Getting Out Of Your Funk

Oct 29, 2017

Words by Kiana Duncan

I stood in front of the mirror. I lifted up my tank top and squeezed the fat on my stomach. I hadn’t done that in a long time. My rational self was telling me to stop, to turn away and to go through my usual steps to body positivity, but I kept feeling that if I could look at the parts of myself I was beginning to dislike again, I could figure out what was going wrong. I felt guilty for eating out so much that week. I felt guilty for all the cupcakes I ate on my birthday. I felt guilty for feeling guilty, because even with being busy working an internship and a job, along with applying for a visa, I really was doing my best.

But that still didn’t feel like enough.

Sound familiar?

That’s usually how I know a funk is coming on.

 funk2

fəNGk/

noun

noun: funk

1. a style of popular dance music of U.S. black origin, based on elements of blues and soul and having a strong rhythm that typically accentuates the first beat in the bar.

Wait, that doesn’t sound right.

2. A period of time in which a person feels especially down about their body and usual fitness goals and tasks seem daunting and unexciting. Usually accompanied by a “what’s the point?” attitude.

That sounds about right. So I was in a pretty deep funk. Usually it takes a really good workout or bloating to stop before I can get back into the swing of things. But this time, it lasted a full week. So I decided to take it into my own hands and test some tried and true methods that I’d like to share with all of you.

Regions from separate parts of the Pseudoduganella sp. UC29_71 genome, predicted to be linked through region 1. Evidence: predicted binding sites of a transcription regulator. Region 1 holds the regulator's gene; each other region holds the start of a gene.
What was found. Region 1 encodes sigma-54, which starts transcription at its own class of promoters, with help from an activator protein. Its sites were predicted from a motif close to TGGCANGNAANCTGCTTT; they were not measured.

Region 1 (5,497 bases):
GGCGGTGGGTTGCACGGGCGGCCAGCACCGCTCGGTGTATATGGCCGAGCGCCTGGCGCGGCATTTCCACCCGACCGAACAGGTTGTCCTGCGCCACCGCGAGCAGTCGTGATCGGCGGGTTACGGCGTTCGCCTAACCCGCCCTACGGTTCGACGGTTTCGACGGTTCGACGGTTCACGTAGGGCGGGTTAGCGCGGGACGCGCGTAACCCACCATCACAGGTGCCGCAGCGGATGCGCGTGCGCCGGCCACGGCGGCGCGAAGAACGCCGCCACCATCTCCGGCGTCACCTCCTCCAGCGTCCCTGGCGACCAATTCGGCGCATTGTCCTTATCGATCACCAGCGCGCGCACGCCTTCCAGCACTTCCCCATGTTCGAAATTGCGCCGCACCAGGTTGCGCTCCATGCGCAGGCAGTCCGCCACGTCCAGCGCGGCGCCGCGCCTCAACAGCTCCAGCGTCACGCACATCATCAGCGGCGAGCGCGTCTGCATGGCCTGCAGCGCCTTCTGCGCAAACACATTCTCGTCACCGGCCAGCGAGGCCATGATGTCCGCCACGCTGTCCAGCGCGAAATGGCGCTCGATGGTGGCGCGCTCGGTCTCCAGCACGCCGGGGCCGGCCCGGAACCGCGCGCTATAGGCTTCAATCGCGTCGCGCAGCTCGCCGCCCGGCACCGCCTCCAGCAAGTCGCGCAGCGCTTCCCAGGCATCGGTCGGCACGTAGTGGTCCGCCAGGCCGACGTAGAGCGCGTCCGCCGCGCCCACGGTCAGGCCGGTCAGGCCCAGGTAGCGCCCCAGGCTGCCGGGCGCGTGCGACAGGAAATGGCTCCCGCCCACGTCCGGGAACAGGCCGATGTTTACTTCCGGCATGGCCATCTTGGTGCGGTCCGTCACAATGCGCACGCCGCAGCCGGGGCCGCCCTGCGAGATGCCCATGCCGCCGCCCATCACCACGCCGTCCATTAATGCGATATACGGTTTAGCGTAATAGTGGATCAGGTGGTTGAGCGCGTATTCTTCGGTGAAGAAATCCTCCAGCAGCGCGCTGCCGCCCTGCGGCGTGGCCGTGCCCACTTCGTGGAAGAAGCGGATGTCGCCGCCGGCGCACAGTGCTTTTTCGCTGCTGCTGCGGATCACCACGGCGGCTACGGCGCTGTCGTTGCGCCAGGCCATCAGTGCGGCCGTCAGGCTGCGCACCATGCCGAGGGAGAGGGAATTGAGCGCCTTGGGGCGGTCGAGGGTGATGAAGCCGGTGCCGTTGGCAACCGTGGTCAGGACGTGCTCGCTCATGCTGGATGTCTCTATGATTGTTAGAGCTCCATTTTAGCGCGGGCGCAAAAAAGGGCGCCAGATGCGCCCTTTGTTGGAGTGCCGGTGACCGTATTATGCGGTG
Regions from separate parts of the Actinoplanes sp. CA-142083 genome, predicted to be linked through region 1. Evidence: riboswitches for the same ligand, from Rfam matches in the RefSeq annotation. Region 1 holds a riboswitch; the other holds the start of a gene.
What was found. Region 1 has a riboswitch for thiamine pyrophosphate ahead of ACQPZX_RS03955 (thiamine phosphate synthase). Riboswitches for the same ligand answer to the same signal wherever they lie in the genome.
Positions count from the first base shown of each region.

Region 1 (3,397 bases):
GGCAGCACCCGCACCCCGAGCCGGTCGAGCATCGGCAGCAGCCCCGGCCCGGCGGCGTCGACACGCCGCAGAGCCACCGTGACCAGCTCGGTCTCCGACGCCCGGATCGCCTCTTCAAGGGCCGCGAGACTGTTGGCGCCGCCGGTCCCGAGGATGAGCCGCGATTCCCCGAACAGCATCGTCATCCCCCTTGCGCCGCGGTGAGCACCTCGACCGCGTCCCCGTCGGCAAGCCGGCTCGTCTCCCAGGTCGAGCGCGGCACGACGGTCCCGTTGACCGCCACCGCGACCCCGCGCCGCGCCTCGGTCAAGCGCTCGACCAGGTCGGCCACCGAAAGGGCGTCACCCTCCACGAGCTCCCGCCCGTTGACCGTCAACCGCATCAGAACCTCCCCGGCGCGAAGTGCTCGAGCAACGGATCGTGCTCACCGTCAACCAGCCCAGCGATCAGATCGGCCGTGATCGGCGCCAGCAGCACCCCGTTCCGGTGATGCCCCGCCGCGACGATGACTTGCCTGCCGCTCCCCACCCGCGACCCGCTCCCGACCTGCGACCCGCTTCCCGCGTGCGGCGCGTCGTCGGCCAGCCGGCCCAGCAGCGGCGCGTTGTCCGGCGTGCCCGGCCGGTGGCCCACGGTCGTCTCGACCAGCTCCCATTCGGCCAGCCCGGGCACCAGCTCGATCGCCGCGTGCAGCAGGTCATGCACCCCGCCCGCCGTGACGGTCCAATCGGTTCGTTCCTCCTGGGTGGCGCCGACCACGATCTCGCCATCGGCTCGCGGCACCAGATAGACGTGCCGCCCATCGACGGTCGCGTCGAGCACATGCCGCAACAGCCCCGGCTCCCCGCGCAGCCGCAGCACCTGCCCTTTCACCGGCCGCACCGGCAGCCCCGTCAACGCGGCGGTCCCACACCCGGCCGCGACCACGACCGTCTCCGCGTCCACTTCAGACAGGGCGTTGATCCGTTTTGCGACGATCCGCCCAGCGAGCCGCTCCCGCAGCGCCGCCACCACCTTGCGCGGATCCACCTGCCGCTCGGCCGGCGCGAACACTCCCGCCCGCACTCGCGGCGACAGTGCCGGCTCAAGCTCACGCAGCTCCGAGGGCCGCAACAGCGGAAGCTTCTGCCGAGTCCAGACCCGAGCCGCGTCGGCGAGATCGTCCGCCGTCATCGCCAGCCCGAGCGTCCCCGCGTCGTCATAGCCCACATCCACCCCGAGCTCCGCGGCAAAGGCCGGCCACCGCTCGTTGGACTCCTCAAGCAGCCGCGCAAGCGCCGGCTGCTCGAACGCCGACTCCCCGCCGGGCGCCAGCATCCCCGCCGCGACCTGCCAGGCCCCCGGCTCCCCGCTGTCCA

1. Be honest with yourself.

Be honest about how you’re feeling. As much as you can try to force yourself to be positive, it doesn’t help to keep it all bottled up. Talk about how you’re feeling with someone close and who understands you well or is also in the fitness community and knows these feelings. That being said, always feel free to DM me! It can be normal to want to repress those feelings. For example, part of my inner dialogue when talking about this was I know what I post on social media is usually very pro-fitness, and posting something honest and raw felt almost hypocritical. It’s like me saying, “I know I tell you to love your body, but sometimes I don’t like mine all the time!” But then I took a step back and realized that it’s totally OK to be honest, and that if it helped someone else, then it’s worth it.

2. Try something new!

3. Stop fixating.

4. Understand and acknowledge your triggers.

5. Talk to someone.

6. Try taking some #BOPO [body positivity] pictures! There are some days I look at myself in the mirror and think, “Wow, I look like crap today.” But then I break out my camera and shoot some mirror selfies and am actually in awe of my body and how amazing I think it looks.

7. Work on your personal development, too.

8. Take a break.